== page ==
How does blockchain technology be used to fight global pandemics
On March 12, TOP Network co-founder and CMO, Noah Wang, was invited by the Chinese Entrepreneurs Organization (CEO) to address students from Stanford University about the current state of blockchain development and the global pandemic situation.
The Chinese Entrepreneurs Organization was founded in 2008 by the students and alumni of Stanford University in Silicon Valley, USA and aims to connect Chinese entrepreneurs with overseas venture capital sources. Some CEO members have founded outstanding companies such as Jumei Youpin (Chen Ou), The Red (Mao Wenchao), Going Out (Zhu Yizhou), Hover Cam (Wang Mengqiu), Alohar Mobile (Wang Chenyu) and so on. Some of the other members of the Organization also happen to be working for well-known investment institutions such as Jinshajiang Venture Capital, IDG, FreeS, Zhenge Fund, while some have joined Silicon Valley giants like Google, Twitter, Coursera, etc.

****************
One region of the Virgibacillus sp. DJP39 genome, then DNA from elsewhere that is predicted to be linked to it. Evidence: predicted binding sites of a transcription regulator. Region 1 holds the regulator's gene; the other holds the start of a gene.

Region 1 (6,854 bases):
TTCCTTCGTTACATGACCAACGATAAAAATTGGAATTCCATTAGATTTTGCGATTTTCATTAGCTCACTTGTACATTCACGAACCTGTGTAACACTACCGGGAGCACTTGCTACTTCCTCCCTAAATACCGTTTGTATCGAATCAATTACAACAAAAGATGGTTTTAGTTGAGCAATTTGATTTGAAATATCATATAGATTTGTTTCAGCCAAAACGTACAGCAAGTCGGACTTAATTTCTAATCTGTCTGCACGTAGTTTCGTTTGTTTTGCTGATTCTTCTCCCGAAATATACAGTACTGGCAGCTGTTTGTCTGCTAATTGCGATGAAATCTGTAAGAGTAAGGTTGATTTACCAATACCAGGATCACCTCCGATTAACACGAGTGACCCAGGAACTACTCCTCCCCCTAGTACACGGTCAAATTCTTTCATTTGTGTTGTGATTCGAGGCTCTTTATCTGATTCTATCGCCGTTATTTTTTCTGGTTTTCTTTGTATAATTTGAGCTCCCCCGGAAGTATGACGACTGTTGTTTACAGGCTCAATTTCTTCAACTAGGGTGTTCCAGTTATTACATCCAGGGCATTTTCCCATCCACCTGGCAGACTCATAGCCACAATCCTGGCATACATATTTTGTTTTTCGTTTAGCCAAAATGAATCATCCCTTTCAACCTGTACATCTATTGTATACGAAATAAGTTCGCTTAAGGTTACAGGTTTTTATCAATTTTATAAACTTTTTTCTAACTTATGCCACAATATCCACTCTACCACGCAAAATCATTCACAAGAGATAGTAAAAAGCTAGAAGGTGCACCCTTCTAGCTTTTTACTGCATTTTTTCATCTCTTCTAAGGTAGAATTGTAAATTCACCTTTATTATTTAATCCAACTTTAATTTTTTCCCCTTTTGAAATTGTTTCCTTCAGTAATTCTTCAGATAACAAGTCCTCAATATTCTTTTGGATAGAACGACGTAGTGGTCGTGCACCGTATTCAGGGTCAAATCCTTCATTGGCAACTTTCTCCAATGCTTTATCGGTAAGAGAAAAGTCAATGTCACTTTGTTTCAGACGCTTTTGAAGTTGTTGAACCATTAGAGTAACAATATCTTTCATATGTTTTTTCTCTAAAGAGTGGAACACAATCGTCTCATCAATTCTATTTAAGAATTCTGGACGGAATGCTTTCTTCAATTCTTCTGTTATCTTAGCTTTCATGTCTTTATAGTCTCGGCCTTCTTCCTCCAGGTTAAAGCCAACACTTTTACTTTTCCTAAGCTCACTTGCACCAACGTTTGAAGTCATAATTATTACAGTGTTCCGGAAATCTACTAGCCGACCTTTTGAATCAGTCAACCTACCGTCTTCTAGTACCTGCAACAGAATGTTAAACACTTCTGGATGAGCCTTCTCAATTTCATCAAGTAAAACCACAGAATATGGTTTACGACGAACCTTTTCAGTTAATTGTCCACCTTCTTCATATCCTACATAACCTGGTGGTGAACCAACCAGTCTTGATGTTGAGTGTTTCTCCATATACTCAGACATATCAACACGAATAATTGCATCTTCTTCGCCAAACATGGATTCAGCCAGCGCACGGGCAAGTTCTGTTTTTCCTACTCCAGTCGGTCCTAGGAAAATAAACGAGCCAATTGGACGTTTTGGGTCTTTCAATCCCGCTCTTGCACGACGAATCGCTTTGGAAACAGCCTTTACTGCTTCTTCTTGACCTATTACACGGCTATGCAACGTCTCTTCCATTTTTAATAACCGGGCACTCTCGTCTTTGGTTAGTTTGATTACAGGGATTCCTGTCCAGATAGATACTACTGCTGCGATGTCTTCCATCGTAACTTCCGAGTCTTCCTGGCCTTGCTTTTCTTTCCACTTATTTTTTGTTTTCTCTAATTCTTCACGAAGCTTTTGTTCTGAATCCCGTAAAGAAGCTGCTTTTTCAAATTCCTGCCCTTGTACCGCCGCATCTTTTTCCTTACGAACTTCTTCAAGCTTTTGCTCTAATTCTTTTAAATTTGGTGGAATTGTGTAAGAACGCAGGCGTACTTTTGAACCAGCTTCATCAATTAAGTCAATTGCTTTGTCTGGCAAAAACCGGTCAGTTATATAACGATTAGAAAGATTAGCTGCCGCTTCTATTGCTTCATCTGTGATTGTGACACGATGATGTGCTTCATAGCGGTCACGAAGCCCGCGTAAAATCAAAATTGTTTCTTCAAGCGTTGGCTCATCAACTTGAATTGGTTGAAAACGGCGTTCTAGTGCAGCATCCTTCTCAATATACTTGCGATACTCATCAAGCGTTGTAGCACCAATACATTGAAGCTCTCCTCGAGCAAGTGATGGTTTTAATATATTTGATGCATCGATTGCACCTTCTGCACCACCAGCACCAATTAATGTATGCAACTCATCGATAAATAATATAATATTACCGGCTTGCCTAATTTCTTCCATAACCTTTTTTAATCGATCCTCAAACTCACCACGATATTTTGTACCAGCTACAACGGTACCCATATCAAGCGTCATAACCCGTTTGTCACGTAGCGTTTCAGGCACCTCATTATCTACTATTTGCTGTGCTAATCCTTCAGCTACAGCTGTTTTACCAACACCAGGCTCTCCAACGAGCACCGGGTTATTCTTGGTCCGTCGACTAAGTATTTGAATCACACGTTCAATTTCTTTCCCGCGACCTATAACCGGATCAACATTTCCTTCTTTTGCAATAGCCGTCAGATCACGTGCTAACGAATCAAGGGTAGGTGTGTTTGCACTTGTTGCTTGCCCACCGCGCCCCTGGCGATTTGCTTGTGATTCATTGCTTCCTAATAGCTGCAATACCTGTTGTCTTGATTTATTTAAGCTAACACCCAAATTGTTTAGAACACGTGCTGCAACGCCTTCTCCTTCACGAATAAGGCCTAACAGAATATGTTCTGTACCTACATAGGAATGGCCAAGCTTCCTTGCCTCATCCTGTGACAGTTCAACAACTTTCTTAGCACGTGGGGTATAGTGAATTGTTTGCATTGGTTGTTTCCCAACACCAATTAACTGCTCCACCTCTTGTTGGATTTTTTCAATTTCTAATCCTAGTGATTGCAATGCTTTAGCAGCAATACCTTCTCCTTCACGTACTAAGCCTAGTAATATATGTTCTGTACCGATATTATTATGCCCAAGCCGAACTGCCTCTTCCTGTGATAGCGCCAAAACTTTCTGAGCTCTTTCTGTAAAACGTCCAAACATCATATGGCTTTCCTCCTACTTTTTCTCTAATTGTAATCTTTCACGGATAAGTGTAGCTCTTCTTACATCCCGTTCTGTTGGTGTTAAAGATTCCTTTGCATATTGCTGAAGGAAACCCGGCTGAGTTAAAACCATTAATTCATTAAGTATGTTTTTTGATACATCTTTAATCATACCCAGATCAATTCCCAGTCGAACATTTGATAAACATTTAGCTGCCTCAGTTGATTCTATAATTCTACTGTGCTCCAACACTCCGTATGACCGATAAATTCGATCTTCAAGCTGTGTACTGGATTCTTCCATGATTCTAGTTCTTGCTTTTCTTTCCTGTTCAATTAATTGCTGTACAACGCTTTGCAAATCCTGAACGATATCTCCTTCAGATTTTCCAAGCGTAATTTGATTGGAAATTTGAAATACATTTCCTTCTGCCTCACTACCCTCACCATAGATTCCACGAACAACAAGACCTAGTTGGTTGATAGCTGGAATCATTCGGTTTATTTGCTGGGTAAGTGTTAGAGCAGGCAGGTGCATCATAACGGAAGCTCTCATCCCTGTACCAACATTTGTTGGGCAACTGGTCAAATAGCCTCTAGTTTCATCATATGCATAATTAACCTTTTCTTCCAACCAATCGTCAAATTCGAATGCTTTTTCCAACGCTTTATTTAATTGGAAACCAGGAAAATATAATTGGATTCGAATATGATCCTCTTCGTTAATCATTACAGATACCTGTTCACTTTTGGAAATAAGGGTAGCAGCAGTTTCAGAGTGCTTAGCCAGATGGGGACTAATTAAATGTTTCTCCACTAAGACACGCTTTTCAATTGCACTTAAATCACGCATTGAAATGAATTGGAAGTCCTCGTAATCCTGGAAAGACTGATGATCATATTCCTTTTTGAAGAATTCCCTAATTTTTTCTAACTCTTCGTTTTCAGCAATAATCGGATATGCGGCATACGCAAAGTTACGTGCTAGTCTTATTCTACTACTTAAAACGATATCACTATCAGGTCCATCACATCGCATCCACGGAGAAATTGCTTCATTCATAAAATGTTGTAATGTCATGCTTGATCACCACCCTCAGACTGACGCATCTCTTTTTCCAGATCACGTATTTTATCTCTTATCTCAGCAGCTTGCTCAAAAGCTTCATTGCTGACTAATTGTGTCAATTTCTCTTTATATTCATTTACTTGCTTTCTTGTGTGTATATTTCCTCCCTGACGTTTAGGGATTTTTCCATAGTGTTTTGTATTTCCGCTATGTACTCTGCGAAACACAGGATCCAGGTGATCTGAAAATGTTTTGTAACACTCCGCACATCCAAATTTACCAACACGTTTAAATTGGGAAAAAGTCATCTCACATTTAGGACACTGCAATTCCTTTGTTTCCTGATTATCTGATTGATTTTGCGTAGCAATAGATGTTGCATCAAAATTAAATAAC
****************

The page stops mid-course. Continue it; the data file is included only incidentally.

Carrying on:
This was the first stop of the “TOP College Campus Tour,” In the future, TOP Network will enter more world-renowned universities, popularize blockchain technology for college students, and provide blockchain-related jobs. Due to Coronavirus’ impact, the event was carried out online and broadcasted live on multiple platforms.
Generating a unique on-chain ID via the blockchain
Noah was invited to talk about the true potential of blockchain technology and took the current pandemic situation to shed light on the matter. According to him, as far as the current pandemic situation is concerned, blockchain technology can be used to track the movement of the population. Consider this example – A unique on-chain ID is created for each citizen. This ID could be tracked through various institutions like hospitals, railway stations, civil aviation, automatic toll stations on highways, mobile roaming information, and payment point information.